This last weekend I was pleased to be able to take part in the UK’s Annual Ordinariate Festival, this year in the form of a Jubilee Year of Mercy pilgrimage to the national shrine of Blessed John Henry Newman at the Birmingham Oratory.
The pilgrimage began with a service of Evensong in St. Chad’s Cathedral, sung by the Cathedral choir, who made a very valiant effort of singing an Anglican-style evening prayer, which they apparently enjoyed very much.
After the Evensong and a reception where I was able to catch up with many friends, we were all looking forward to a talk on Newman and Vatican II by Fr. Ian Ker, the famous Newman expert. Unfortunately Fr. Ker was held up in traffic and we were lucky to have a couple of impromptu talks on the Friends of John Henry Newman and on Newman’s bereavement letters and his colloquial style before making our way to our hotels.
Fortunately I had booked a hotel across the road from the one at which most of the Ordinariate pilgrims were staying and so I was able to join the Hemel Hempstead group for a drink and a very interesting conversation in the bar. We were later joined by Monsignor Newton after his pizza supper.
On the next morning, after coffee and a chance to get to know some more people (in my case, Father Bernard Sixtus of Cardiff and his two young sons), we celebrated Solemn Pontifical Mass in the Oratory Church.
Monsignor Newton was visibly moved at being able to carry Cardinal Newman’s crozier and in fact compared his own position with Newman’s in his homily (“we have at least one thing in common: we are both not bishops and yet we are able to use pontificals”). It has never felt more fitting to sing Newman’s famous hymns and to raise the rafters of the Oratory with our singing.
After Mass we were able to venerate the relics of the Blessed and pray for some time in his Shrine Chapel (with the crozier quickly returned to its glass case).
Lunch gave me a chance to continue my conversation with Father Bernard Sixtus, who is himself half-German and studied at the Bundeswehrhochschule (the German Armed Forces University) in Hamburg. Father Bernard is the Director of Religious Education in all the schools of the Archdiocese of Cardiff as well as pastoring the Ordinariate group which celebrates in the Cathedral. I was also glad to meet the Torbay group who have bought their own church in Chelston. The pastor’s wife, Mrs. Lashbrooke, explained how the family is already living in the slightly rearranged parish hall, hoping that it will one day be able to be converted into a proper prsbytery.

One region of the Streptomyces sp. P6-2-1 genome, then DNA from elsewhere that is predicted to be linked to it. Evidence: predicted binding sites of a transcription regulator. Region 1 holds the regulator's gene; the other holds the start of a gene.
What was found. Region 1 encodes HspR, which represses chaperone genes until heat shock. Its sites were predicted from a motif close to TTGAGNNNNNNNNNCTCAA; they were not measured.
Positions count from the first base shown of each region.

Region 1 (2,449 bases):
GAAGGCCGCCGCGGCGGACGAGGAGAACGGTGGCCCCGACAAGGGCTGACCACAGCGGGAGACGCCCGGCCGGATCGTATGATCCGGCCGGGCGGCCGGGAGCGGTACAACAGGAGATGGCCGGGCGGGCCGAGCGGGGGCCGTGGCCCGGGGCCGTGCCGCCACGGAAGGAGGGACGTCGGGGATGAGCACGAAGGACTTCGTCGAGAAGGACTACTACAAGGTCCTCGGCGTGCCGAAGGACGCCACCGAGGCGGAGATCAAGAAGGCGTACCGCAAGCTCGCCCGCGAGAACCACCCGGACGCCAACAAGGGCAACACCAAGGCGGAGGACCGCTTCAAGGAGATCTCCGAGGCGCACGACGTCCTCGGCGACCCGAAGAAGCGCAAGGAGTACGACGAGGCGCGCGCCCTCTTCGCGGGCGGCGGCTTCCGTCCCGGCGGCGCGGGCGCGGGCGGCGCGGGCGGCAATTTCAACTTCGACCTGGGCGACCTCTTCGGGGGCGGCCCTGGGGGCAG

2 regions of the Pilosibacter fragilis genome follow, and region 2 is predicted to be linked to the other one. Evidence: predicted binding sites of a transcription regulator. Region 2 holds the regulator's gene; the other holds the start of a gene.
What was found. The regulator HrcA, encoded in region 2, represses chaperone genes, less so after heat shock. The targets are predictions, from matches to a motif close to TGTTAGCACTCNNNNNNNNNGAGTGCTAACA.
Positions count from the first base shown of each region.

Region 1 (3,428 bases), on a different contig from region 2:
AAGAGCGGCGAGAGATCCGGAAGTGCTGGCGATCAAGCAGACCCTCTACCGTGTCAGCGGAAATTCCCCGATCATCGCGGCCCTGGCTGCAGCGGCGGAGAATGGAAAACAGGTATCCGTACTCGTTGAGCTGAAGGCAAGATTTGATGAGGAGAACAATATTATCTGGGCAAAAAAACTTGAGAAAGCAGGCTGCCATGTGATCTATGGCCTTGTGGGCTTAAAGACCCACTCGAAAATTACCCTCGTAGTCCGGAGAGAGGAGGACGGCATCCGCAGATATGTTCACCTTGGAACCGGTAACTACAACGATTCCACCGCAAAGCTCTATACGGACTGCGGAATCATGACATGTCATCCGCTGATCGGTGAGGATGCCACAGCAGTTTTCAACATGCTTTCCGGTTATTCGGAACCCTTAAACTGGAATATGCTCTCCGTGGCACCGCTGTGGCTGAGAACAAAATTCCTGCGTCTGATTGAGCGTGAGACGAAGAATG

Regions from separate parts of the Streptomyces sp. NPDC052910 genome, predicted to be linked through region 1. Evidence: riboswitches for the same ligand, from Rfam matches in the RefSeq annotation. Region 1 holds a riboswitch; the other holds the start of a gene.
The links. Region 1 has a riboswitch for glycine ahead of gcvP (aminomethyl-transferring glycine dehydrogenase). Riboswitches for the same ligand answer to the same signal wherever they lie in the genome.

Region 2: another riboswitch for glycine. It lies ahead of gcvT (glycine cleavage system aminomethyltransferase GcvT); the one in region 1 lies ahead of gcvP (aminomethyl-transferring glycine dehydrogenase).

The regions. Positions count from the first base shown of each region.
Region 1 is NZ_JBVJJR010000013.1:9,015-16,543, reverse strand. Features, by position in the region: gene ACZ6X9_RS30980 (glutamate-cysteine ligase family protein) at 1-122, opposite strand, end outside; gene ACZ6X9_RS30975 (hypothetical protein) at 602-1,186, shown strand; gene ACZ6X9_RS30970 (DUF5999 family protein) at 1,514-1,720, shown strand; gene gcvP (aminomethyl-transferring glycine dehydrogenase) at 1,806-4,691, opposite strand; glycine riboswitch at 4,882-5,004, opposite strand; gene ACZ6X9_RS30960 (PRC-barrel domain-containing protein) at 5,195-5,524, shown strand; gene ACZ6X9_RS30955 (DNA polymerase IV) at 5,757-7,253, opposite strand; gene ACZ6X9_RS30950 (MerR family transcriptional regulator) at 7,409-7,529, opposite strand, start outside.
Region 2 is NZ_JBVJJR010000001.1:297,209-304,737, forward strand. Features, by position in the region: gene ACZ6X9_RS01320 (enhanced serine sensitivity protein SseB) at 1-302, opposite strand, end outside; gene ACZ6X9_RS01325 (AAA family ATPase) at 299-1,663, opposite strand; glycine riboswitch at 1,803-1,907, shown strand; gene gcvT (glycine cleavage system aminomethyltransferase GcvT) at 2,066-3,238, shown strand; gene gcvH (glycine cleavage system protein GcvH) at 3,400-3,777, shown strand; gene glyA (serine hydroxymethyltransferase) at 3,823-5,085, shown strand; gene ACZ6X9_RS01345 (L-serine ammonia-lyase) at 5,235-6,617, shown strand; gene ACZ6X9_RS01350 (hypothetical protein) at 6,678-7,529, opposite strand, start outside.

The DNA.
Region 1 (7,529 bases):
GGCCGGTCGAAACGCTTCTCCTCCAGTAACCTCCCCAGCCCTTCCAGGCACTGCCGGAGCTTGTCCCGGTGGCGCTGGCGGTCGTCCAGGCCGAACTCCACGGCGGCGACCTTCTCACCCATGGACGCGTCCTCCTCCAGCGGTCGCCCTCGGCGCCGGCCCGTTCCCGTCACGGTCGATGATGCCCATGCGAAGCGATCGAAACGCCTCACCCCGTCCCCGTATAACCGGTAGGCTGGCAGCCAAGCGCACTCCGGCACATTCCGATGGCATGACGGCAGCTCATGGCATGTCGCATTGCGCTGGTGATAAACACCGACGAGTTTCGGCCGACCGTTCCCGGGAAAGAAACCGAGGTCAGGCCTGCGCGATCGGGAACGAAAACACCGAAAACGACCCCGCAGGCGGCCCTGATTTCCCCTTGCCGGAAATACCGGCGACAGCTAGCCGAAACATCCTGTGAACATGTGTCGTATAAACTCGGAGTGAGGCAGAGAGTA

There then followed talks by Dr. Stephen Morgan and Fr. Ignatius Harrison before Solemn Benediction. Since I had to leave early to catch my train, I shall allow Father John Hunwicke to tell us about the talks and Benediction in this report from his blog:
What a splendid way for the Ordinary, Mgr Newton, to conclude the Ordinariate observances he has organised for the Year of Mercy! A large gathering of priests and laypeople went on pilgrimage to the Birmingham Oratory, Blessed John Henry Newman’s own home and Church, along the Hagley Road.
The Oratory Church is an exquisite building, mirroring an earlier expression of Renaissance architecture than the full-blown baroque at Brompton. (If you want to ‘do’ Italian Renaissance art and architecture, you don’t need to go to Italy or even to the Victoria and Albert Museum: just go to the two Oratories … where, especially on Sundays, you can see what it’s all for.) At the Ordinariate Pilgrimage Mass on Saturday morning, I think it is blabbing no secret to say that Father Keith felt very emotional when he was given our Blessed Patron’s own crozier to carry during the Mass. After lunch, we heard two fine addresses, both by proven good friends of the Ordinariate: Father Deacon Dr Stephen Morgan upon Newman as Doctor Amicitiae and the relevance of this to the New Evangelisation; and Father Provost Ignatius Harrison, about our Anglican Patrimony in terms of our splendid Ordinariate Missal, which he thought gave much finer renderings of Latin originals than the ICEL Missal does. Father felt that we needed to be thoroughly distinctive … this is our great contibution to evangelisation … and thought that our own ‘Use of the Roman Rite’ did this very well; although, like many of us, he hoped that this would be ‘work in progress’ and might be edged closer to the dear old English Missal.
The Pilgrimage concluded with Solemn Benediction … a very Patrimonial service … with the English Hymnal translation of “Tantum ergo”. It was particularly appropriate to the place, types and shadows have their ending echoing Newman’s “ex umbris et imaginibus in Veritatem”.